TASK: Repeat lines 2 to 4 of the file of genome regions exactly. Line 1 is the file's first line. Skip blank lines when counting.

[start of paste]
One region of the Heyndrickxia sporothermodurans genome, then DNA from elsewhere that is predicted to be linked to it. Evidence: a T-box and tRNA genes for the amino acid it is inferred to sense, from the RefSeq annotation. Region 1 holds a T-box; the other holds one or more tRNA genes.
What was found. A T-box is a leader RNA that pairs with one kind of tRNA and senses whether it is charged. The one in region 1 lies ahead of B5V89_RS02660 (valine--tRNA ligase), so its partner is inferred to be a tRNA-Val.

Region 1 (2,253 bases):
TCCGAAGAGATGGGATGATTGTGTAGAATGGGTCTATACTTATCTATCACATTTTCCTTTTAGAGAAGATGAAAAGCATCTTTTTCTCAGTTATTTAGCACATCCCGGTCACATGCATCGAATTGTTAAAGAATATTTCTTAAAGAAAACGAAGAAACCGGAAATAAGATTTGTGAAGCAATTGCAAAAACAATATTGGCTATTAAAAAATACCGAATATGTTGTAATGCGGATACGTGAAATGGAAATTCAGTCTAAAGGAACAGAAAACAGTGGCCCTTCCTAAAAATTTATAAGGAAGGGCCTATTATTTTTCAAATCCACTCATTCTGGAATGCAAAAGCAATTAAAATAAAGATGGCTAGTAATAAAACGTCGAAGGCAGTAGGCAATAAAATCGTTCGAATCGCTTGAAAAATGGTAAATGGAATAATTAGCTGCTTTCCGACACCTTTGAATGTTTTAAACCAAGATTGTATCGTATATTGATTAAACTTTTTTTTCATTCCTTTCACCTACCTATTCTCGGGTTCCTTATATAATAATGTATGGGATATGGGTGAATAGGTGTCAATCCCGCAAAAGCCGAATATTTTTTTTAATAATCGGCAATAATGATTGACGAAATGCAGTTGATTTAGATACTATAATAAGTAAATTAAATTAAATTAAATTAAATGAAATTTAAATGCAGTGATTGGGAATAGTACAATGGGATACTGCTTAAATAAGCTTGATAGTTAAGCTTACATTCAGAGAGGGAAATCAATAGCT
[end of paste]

What was found. A T-box is a leader RNA that pairs with one kind of tRNA and senses whether it is charged. The one in region 1 lies ahead of B5V89_RS02660 (valine--tRNA ligase), so its partner is inferred to be a tRNA-Val.

Region 1 (2,253 bases):
TCCGAAGAGATGGGATGATTGTGTAGAATGGGTCTATACTTATCTATCACATTTTCCTTTTAGAGAAGATGAAAAGCATCTTTTTCTCAGTTATTTAGCACATCCCGGTCACATGCATCGAATTGTTAAAGAATATTTCTTAAAGAAAACGAAGAAACCGGAAATAAGATTTGTGAAGCAATTGCAAAAACAATATTGGCTATTAAAAAATACCGAATATGTTGTAATGCGGATACGTGAAATGGAAATTCAGTCTAAAGGAACAGAAAACAGTGGCCCTTCCTAAAAATTTATAAGGAAGGGCCTATTATTTTTCAAATCCACTCATTCTGGAATGCAAAAGCAATTAAAATAAAGATGGCTAGTAATAAAACGTCGAAGGCAGTAGGCAATAAAATCGTTCGAATCGCTTGAAAAATGGTAAATGGAATAATTAGCTGCTTTCCGACACCTTTGAATGTTTTAAACCAAGATTGTATCGTATATTGATTAAACTTTTTTTTCATTCCTTTCACCTACCTATTCTCGGGTTCCTTATATAATAATGTATGGGATATGGGTGAATAGGTGTCAATCCCGCAAAAGCCGAATATTTTTTTTAATAATCGGCAATAATGATTGACGAAATGCAGTTGATTTAGATACTATAATAAGTAAATTAAATTAAATTAAATTAAATGAAATTTAAATGCAGTGATTGGGAATAGTACAATGGGATACTGCTTAAATAAGCTTGATAGTTAAGCTTACATTCAGAGAGGGAAATCAATAGCT